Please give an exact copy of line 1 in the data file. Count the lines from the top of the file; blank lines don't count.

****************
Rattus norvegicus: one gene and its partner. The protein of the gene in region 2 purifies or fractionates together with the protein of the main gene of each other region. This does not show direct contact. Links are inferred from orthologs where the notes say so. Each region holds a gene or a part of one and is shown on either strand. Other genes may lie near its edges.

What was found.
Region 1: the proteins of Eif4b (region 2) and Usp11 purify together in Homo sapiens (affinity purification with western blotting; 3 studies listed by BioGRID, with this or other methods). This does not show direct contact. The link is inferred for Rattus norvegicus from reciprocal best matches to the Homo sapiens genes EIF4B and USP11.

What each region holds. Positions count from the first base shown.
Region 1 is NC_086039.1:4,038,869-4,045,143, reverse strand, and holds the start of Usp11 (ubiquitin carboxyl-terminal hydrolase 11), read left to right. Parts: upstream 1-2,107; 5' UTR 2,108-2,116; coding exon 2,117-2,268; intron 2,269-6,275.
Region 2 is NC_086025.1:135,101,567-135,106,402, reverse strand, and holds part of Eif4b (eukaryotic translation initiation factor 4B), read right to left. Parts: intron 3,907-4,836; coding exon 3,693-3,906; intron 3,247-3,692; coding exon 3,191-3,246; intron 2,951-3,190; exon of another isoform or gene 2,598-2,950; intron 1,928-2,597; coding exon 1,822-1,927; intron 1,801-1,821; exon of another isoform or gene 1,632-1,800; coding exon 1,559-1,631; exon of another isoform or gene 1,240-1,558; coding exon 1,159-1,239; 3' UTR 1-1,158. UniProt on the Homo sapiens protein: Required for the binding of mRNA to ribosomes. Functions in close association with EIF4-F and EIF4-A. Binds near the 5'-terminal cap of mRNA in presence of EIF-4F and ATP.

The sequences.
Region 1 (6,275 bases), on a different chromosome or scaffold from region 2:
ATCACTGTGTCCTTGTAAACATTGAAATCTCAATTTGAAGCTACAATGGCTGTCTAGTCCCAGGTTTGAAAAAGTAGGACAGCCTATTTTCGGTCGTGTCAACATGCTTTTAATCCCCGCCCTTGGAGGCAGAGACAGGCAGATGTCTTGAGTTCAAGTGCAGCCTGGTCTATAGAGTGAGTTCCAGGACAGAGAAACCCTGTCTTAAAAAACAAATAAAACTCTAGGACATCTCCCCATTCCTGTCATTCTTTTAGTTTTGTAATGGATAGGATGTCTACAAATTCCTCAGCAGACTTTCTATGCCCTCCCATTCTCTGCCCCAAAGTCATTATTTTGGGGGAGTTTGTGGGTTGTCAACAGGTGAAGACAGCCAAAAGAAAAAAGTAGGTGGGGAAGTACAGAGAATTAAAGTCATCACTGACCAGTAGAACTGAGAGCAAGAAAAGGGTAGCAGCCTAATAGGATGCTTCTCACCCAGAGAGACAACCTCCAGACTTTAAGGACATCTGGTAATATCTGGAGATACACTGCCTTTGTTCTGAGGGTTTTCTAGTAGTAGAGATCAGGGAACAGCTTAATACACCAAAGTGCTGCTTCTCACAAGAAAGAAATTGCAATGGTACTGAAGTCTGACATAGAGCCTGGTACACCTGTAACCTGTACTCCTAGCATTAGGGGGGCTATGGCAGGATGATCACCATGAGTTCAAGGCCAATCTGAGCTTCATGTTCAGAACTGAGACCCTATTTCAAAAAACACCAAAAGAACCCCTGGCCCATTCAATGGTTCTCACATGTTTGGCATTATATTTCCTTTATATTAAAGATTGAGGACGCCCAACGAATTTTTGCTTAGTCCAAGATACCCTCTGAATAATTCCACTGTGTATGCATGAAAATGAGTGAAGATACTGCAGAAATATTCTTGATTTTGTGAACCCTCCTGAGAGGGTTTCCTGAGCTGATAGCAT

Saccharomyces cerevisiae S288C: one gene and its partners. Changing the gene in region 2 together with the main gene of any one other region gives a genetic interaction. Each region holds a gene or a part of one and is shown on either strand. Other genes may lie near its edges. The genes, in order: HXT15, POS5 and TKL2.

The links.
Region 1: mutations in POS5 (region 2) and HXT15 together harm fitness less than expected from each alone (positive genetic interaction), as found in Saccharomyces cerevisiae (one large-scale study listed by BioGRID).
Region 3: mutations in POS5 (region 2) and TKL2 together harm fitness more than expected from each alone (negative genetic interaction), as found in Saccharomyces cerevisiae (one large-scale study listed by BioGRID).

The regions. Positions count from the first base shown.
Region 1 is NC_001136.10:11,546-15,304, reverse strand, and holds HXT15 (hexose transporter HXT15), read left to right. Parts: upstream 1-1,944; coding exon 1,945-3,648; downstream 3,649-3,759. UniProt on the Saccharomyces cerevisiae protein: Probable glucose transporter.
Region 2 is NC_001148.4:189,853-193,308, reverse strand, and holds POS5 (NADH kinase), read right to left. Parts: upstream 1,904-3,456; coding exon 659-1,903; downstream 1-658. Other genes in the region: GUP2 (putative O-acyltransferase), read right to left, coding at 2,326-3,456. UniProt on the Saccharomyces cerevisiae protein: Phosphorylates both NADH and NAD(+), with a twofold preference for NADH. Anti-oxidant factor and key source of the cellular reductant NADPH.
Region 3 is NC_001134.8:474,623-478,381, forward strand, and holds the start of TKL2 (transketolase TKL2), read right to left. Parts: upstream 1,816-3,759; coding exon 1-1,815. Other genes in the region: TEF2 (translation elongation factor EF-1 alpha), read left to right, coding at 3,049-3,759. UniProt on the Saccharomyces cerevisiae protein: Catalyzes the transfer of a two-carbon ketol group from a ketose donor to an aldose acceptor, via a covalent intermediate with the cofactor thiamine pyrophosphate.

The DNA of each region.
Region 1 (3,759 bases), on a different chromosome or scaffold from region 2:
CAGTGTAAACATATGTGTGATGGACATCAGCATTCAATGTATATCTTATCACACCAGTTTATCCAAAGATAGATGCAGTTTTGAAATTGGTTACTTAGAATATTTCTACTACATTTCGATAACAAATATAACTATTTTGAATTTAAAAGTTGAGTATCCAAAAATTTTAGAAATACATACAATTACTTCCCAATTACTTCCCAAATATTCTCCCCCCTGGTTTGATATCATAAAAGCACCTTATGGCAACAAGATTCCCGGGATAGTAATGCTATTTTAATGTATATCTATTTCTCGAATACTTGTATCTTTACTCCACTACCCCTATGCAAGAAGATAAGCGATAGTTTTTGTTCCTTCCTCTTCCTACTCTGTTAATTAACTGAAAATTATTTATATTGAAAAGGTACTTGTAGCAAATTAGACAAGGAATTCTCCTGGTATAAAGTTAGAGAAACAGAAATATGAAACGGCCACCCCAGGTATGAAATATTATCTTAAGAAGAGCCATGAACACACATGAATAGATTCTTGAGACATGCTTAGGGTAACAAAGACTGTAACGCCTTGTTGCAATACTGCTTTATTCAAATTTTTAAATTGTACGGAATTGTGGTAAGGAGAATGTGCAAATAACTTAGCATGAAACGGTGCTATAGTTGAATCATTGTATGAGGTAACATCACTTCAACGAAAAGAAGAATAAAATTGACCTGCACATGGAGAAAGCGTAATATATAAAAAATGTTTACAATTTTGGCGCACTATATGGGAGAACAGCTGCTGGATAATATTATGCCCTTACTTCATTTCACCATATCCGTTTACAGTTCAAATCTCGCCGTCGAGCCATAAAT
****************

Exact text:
Rattus norvegicus: one gene and its partner. The protein of the gene in region 2 purifies or fractionates together with the protein of the main gene of each other region. This does not show direct contact. Links are inferred from orthologs where the notes say so. Each region holds a gene or a part of one and is shown on either strand. Other genes may lie near its edges.